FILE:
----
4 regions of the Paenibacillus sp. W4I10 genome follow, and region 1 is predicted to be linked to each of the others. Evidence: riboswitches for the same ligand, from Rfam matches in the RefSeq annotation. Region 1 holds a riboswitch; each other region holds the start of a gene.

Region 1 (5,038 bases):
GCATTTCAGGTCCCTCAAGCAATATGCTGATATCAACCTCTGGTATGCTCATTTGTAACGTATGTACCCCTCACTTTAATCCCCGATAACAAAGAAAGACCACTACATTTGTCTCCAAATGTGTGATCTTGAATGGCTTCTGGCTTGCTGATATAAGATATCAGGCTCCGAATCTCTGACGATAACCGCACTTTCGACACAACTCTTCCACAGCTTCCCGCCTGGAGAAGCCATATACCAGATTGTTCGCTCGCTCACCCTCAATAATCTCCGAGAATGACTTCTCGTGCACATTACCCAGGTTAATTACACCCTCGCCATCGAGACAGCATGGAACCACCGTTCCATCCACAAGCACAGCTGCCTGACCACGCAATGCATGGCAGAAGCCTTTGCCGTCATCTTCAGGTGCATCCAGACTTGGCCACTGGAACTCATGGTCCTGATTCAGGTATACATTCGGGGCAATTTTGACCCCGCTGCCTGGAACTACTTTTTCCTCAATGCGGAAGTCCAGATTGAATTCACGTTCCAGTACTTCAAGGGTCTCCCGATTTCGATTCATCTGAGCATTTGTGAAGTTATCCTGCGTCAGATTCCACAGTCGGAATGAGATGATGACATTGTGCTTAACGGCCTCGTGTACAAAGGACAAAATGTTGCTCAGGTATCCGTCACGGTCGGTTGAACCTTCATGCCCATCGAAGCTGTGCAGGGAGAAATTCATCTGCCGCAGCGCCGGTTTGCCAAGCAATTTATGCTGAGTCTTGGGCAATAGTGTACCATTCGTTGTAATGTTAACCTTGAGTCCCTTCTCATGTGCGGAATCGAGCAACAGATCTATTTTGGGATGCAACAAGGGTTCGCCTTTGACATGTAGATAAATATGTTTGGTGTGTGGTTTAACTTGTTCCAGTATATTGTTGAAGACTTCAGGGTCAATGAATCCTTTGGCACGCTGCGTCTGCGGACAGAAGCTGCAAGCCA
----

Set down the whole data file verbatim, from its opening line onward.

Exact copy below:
4 regions of the Paenibacillus sp. W4I10 genome follow, and region 1 is predicted to be linked to each of the others. Evidence: riboswitches for the same ligand, from Rfam matches in the RefSeq annotation. Region 1 holds a riboswitch; each other region holds the start of a gene.

Region 1 (5,038 bases):
GCATTTCAGGTCCCTCAAGCAATATGCTGATATCAACCTCTGGTATGCTCATTTGTAACGTATGTACCCCTCACTTTAATCCCCGATAACAAAGAAAGACCACTACATTTGTCTCCAAATGTGTGATCTTGAATGGCTTCTGGCTTGCTGATATAAGATATCAGGCTCCGAATCTCTGACGATAACCGCACTTTCGACACAACTCTTCCACAGCTTCCCGCCTGGAGAAGCCATATACCAGATTGTTCGCTCGCTCACCCTCAATAATCTCCGAGAATGACTTCTCGTGCACATTACCCAGGTTAATTACACCCTCGCCATCGAGACAGCATGGAACCACCGTTCCATCCACAAGCACAGCTGCCTGACCACGCAATGCATGGCAGAAGCCTTTGCCGTCATCTTCAGGTGCATCCAGACTTGGCCACTGGAACTCATGGTCCTGATTCAGGTATACATTCGGGGCAATTTTGACCCCGCTGCCTGGAACTACTTTTTCCTCAATGCGGAAGTCCAGATTGAATTCACGTTCCAGTACTTCAAGGGTCTCCCGATTTCGATTCATCTGAGCATTTGTGAAGTTATCCTGCGTCAGATTCCACAGTCGGAATGAGATGATGACATTGTGCTTAACGGCCTCGTGTACAAAGGACAAAATGTTGCTCAGGTATCCGTCACGGTCGGTTGAACCTTCATGCCCATCGAAGCTGTGCAGGGAGAAATTCATCTGCCGCAGCGCCGGTTTGCCAAGCAATTTATGCTGAGTCTTGGGCAATAGTGTACCATTCGTTGTAATGTTAACCTTGAGTCCCTTCTCATGTGCGGAATCGAGCAACAGATCTATTTTGGGATGCAACAAGGGTTCGCCTTTGACATGTAGATAAATATGTTTGGTGTGTGGTTTAACTTGTTCCAGTATATTGTTGAAGACTTCAGGGTCAATGAATCCTTTGGCACGCTGCGTCTGCGGACAGAAGCTGCAAGCCA